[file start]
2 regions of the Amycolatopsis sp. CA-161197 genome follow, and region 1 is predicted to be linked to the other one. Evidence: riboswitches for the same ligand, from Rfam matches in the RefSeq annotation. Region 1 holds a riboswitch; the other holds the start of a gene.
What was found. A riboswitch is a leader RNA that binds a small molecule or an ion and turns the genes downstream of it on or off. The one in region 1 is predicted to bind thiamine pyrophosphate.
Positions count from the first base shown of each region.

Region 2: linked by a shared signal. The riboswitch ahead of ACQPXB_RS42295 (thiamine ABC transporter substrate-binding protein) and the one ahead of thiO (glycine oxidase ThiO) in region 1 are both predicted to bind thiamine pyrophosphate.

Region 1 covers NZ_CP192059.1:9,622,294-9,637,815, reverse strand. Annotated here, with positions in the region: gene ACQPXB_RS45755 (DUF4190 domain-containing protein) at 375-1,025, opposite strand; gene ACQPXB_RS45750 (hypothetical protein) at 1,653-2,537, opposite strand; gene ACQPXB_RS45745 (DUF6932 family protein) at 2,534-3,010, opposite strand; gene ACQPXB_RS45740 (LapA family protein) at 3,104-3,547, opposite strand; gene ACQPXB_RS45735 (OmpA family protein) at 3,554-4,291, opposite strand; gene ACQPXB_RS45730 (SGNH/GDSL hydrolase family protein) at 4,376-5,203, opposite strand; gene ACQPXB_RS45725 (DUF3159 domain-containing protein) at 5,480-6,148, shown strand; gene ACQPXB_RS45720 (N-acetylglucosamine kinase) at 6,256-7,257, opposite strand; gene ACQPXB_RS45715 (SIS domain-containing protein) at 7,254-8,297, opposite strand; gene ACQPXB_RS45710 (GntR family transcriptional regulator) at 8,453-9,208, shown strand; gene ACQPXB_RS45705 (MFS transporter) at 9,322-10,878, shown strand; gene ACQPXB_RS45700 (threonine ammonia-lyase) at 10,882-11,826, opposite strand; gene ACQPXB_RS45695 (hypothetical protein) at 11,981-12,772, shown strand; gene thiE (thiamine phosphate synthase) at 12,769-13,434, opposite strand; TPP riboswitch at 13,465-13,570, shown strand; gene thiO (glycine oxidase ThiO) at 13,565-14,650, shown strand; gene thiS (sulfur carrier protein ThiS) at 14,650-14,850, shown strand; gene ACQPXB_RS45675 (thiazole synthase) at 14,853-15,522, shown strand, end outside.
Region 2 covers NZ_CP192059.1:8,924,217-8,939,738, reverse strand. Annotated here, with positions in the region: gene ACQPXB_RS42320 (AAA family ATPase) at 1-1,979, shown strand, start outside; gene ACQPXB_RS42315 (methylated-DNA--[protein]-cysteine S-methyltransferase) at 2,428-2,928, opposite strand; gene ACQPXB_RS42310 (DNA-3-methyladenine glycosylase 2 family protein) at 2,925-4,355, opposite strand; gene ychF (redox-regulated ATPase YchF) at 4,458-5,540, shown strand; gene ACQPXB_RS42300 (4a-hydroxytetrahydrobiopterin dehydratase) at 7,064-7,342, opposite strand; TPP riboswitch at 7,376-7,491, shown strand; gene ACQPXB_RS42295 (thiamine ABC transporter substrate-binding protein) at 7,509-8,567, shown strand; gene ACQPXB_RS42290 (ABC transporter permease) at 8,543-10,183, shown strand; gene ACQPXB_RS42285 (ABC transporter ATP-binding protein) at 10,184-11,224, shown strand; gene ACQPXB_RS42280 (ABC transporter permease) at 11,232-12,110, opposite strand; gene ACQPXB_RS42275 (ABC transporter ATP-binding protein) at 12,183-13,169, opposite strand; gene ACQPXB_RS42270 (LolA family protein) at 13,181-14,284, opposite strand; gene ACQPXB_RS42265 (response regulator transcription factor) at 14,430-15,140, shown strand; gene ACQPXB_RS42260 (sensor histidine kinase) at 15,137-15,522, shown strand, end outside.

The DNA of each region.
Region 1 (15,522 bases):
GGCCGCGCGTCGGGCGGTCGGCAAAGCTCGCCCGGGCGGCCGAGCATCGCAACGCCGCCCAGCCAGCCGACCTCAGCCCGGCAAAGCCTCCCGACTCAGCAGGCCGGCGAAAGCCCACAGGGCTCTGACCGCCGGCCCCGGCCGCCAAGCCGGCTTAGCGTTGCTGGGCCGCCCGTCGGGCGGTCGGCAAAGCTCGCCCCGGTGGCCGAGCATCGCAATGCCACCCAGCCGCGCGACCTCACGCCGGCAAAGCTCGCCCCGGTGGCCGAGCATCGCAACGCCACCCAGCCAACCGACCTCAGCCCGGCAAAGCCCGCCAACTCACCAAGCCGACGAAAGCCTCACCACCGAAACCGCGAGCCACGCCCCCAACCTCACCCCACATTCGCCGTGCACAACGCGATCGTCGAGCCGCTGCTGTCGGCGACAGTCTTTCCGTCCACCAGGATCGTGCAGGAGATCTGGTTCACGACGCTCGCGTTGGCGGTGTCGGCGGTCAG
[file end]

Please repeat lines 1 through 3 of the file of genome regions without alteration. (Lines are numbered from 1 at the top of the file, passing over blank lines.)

2 regions of the Amycolatopsis sp. CA-161197 genome follow, and region 1 is predicted to be linked to the other one. Evidence: riboswitches for the same ligand, from Rfam matches in the RefSeq annotation. Region 1 holds a riboswitch; the other holds the start of a gene.
What was found. A riboswitch is a leader RNA that binds a small molecule or an ion and turns the genes downstream of it on or off. The one in region 1 is predicted to bind thiamine pyrophosphate.
Positions count from the first base shown of each region.